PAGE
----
As the country continues to rebound from the recession, community development financial institutions (CDFIs) are working to meet the needs of communities that slipped through the cracks during this turbulent period or that had few safety nets even before the recession. This March/April 2015 Partners Update article, authored by Atlanta Fed visiting scholar Donna Gambrell, discusses CDFIs doing business in the Southeast. These lenders provide capital for affordable housing, small businesses, schools, health centers, and manufacturing facilities.
In terms of health, the Southeast tends to trail behind other parts of the country, though efforts are under way to address these persistent challenges. In this Partners Update article, the Atlanta Fed's Karen Leone de Nie and Will Lambe look at resources generated in our region and by our Fed colleagues connecting health and community development.
This article provides a recap of the Great Lakes Ports and Regional Growth: Integrating Environmental Health and Economic Prosperity conference, co-sponsored by the Federal Reserve Bank of Chicago, the state of Illinois, the Great Lakes Commission, the National Oceanic and Atmospheric Administration and the Council of Great Lakes Governors. The conference explored new approaches to promoting economic development and maximizing local maritime assets, while protecting and enhancing the Great Lakes water resource.
Research demonstrates that where you live, and the socioeconomic conditions present in that place, determine individual-level health outcomes. Using community level data available through the City of Chicago Data Portal, as well as aggregated census tract level economic data compiled by the Federal Reserve Bank of Chicago, this article explores community-level socioeconomic status conditions and corresponding health outcomes in Chicago’s 77 communities.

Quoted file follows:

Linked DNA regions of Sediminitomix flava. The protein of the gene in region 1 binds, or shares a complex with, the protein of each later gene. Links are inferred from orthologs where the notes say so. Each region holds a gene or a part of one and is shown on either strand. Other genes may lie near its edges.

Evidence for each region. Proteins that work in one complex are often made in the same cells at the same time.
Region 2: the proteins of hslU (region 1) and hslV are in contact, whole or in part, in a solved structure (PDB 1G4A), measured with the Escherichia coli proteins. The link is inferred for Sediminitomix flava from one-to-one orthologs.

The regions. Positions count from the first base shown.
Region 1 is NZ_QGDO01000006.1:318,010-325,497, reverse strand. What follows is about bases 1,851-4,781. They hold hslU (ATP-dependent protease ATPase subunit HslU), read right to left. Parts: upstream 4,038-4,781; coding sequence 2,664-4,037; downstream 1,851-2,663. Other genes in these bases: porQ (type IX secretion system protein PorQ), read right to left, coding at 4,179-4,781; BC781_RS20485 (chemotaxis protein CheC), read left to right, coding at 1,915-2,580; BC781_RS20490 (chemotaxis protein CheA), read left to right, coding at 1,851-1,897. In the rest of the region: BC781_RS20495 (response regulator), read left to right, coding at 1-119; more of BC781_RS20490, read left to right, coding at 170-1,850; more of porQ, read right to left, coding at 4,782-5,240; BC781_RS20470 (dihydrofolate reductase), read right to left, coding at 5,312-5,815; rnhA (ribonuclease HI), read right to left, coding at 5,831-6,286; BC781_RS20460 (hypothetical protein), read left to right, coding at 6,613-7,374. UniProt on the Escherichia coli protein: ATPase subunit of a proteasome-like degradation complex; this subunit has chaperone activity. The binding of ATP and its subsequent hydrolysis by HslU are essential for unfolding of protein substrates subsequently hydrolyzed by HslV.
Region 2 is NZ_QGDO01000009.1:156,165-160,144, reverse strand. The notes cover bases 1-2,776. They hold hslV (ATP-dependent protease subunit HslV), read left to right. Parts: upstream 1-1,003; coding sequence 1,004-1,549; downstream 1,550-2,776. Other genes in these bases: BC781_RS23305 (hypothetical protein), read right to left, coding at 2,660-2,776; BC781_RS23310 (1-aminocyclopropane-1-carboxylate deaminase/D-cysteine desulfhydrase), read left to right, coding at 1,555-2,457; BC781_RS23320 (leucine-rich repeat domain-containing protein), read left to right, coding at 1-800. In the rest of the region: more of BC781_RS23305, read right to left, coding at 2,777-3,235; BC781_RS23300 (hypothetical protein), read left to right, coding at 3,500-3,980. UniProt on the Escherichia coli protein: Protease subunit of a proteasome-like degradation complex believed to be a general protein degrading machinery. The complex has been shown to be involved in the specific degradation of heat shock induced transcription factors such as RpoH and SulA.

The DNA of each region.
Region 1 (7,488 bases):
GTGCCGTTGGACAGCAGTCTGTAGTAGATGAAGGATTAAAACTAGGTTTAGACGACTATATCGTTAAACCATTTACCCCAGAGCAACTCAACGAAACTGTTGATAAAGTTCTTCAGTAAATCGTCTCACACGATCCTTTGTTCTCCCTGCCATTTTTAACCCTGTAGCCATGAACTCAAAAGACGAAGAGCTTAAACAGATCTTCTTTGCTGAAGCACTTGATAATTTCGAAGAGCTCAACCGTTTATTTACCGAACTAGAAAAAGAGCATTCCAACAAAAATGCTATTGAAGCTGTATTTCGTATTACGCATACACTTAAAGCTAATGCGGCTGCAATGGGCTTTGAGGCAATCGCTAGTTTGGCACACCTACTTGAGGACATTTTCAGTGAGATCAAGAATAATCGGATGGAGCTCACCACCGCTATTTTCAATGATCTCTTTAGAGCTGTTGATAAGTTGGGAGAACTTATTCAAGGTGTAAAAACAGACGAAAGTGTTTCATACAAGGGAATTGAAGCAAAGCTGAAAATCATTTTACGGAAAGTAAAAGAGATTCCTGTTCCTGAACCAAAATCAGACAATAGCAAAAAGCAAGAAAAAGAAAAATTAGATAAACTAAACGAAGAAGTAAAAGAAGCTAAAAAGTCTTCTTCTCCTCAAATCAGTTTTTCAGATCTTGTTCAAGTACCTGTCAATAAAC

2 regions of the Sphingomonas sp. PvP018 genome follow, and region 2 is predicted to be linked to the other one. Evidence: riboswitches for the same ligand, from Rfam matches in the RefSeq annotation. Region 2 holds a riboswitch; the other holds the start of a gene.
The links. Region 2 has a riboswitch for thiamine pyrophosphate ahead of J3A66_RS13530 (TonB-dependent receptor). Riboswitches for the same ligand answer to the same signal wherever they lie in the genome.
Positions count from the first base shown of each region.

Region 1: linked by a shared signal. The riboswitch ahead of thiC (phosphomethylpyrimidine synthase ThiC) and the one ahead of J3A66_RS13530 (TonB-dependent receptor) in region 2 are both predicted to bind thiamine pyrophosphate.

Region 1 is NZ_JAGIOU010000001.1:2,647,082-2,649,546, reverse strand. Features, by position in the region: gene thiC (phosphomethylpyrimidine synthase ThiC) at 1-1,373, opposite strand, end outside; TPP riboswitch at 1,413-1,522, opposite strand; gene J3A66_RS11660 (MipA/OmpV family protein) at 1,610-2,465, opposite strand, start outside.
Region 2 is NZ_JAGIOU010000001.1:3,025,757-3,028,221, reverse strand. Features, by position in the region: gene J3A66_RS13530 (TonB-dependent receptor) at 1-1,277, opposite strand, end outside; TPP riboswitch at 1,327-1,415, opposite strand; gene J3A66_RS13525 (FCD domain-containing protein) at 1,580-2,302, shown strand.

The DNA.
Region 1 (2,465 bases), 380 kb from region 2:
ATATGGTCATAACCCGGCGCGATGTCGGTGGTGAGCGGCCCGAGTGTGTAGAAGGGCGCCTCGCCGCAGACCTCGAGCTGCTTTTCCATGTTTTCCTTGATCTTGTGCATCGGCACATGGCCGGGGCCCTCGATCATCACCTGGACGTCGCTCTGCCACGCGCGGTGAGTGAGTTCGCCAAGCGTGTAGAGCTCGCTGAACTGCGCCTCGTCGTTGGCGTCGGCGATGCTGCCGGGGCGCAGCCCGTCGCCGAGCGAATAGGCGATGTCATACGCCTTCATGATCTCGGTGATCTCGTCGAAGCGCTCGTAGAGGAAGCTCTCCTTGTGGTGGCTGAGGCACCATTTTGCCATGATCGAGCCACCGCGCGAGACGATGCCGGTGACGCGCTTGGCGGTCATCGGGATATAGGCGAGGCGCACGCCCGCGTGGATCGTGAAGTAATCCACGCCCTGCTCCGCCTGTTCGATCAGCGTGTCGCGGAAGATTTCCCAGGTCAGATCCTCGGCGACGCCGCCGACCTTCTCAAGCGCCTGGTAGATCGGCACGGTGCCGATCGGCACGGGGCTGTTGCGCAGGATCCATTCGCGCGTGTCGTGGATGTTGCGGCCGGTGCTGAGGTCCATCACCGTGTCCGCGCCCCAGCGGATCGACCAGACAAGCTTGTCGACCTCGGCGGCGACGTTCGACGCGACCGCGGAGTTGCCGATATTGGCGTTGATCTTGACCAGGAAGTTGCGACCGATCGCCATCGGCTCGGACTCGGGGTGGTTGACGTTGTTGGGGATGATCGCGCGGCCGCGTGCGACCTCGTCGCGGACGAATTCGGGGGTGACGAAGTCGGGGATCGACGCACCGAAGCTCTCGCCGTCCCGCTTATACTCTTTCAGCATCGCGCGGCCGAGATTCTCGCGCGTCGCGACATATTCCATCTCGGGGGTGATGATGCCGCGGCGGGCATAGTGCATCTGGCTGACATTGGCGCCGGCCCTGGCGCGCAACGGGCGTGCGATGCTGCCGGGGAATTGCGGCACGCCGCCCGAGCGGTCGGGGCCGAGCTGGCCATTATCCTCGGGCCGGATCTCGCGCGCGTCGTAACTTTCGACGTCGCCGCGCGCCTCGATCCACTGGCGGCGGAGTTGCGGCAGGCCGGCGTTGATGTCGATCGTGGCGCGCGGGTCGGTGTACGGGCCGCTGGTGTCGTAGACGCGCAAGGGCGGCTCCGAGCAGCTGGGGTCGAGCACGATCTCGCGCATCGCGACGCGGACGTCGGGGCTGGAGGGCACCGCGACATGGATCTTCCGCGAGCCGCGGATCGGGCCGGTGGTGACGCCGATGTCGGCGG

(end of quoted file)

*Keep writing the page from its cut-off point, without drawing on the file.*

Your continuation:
This new Community Development Report from the Minneapolis Fed suggests that loan funds serving Native communities grew significantly in number and asset size from 2001 through 2012 and have generally posted fairly positive financial ratios.
The EB-5 program was designed to attract foreign investment into economically distressed communities, but is it achieving that goal? A second blog post by the Atlanta Fed's Will Lambe discusses some southeastern projects and raises several issues for community and economic developers to consider.
Is your county one of the 68 counties in the Fifth Federal Reserve District that have become more urban since 2003? Or is it one of only 22 that have become more rural? Find out in this issue of 5th District Footprint, which takes a look at changes along the rural-urban continuum in the Fifth District between 2003 and 2013.